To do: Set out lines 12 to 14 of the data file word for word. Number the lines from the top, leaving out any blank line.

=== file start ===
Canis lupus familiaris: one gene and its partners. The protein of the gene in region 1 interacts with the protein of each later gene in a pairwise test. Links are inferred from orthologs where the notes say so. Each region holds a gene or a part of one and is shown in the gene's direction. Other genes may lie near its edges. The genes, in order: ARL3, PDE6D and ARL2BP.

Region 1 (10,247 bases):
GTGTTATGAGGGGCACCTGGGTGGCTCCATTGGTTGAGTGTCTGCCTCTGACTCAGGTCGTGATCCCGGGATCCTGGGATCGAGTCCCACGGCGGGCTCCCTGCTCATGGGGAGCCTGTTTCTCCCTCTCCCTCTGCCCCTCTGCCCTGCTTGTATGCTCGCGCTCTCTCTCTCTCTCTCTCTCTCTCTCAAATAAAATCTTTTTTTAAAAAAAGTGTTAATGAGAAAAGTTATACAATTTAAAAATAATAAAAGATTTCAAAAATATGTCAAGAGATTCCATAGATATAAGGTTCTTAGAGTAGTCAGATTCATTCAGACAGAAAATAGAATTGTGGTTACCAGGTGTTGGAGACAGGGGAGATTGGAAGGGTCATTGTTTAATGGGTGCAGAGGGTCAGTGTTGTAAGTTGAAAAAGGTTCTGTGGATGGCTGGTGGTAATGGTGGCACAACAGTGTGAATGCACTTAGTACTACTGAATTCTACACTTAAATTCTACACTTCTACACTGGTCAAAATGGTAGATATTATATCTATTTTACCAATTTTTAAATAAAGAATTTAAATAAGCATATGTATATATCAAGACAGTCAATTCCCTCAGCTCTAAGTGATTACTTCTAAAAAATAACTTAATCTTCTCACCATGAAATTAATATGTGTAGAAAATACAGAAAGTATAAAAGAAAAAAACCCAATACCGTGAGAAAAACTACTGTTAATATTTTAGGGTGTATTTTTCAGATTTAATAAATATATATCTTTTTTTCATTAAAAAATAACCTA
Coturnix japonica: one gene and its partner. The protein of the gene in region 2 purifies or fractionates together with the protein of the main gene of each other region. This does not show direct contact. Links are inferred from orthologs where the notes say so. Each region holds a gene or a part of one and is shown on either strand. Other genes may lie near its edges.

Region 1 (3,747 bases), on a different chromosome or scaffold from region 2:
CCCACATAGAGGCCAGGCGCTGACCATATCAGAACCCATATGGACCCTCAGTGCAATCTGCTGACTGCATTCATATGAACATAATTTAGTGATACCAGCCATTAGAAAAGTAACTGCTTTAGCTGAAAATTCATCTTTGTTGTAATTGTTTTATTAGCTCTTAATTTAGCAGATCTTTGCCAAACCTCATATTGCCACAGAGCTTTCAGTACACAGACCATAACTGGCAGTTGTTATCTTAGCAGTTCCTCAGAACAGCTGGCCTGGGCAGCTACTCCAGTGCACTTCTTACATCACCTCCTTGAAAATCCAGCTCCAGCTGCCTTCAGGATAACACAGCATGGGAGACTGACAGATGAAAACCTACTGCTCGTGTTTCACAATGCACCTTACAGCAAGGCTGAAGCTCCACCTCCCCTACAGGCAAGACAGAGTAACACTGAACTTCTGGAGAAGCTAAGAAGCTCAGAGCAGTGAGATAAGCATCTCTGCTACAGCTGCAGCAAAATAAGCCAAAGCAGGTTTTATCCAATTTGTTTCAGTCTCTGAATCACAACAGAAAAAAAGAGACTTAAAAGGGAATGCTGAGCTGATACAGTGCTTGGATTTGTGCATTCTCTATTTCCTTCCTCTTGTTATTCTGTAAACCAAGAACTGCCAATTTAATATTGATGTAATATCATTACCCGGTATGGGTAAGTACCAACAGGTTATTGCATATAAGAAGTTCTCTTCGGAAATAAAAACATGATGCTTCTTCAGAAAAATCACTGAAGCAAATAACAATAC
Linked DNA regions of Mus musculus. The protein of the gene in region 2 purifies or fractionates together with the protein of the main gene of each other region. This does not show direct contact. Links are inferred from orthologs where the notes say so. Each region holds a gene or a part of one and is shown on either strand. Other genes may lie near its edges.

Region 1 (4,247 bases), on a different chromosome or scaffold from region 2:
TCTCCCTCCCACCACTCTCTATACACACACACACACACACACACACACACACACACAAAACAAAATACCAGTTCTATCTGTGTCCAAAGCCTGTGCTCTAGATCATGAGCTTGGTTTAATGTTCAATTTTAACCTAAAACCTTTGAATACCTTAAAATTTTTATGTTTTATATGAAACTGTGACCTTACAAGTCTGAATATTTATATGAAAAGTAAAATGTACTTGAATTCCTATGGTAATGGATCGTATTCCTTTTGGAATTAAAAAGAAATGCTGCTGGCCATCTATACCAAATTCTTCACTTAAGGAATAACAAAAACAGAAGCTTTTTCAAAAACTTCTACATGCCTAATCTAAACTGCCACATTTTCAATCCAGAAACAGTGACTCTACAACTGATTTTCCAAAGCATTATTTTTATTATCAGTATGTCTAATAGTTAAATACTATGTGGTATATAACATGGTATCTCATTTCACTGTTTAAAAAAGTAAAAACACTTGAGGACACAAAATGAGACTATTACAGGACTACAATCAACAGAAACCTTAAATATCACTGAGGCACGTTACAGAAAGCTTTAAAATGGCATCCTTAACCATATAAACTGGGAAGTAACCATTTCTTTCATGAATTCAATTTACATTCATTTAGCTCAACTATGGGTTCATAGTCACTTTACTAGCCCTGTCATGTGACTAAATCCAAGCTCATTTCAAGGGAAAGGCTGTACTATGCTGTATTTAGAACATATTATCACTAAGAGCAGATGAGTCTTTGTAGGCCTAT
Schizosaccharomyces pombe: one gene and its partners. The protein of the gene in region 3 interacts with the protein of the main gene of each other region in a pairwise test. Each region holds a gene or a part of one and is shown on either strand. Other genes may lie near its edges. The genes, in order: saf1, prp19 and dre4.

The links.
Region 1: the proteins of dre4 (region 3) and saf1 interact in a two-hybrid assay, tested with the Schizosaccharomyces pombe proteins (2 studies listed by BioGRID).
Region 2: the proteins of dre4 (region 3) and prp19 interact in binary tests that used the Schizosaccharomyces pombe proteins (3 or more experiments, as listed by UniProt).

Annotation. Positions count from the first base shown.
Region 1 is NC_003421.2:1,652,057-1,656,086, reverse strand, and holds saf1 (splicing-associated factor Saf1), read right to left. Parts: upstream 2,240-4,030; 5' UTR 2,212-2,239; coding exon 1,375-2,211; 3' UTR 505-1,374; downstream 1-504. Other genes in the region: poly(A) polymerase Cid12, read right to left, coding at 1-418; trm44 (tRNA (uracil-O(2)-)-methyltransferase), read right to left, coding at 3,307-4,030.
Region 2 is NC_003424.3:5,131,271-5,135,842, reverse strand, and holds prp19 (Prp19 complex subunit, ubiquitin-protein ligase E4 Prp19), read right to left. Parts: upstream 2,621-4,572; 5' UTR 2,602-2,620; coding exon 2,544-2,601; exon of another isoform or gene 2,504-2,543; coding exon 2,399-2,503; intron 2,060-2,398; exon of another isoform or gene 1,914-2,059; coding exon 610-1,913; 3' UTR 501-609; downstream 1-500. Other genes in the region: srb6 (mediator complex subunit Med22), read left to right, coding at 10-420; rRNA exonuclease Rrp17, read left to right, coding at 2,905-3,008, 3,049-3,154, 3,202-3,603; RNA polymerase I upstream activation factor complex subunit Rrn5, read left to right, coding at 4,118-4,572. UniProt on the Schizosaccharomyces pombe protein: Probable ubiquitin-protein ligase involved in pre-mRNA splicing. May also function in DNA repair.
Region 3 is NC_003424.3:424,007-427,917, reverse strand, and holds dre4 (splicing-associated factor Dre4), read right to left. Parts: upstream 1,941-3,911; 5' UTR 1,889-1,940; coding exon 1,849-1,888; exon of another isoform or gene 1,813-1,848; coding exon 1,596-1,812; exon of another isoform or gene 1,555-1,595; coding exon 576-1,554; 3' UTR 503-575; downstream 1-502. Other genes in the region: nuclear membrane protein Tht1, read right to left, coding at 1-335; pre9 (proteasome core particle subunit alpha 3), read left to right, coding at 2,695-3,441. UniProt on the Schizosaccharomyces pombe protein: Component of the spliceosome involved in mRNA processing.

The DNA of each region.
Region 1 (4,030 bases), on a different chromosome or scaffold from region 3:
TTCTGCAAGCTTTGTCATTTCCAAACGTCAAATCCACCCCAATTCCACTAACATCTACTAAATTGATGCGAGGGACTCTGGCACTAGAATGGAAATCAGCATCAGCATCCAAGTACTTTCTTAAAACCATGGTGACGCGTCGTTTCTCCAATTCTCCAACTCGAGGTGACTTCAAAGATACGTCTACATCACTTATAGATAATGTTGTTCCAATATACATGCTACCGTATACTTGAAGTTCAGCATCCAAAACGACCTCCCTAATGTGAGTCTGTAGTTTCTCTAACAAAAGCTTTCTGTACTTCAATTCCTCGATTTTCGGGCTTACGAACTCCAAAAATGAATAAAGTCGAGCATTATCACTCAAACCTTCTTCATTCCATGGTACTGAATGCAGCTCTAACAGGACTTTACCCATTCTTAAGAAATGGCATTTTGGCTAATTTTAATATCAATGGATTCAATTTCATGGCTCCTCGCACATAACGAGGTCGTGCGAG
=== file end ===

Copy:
Region 1: the proteins of dre4 (region 3) and saf1 interact in a two-hybrid assay, tested with the Schizosaccharomyces pombe proteins (2 studies listed by BioGRID).
Region 2: the proteins of dre4 (region 3) and prp19 interact in binary tests that used the Schizosaccharomyces pombe proteins (3 or more experiments, as listed by UniProt).

Annotation. Positions count from the first base shown.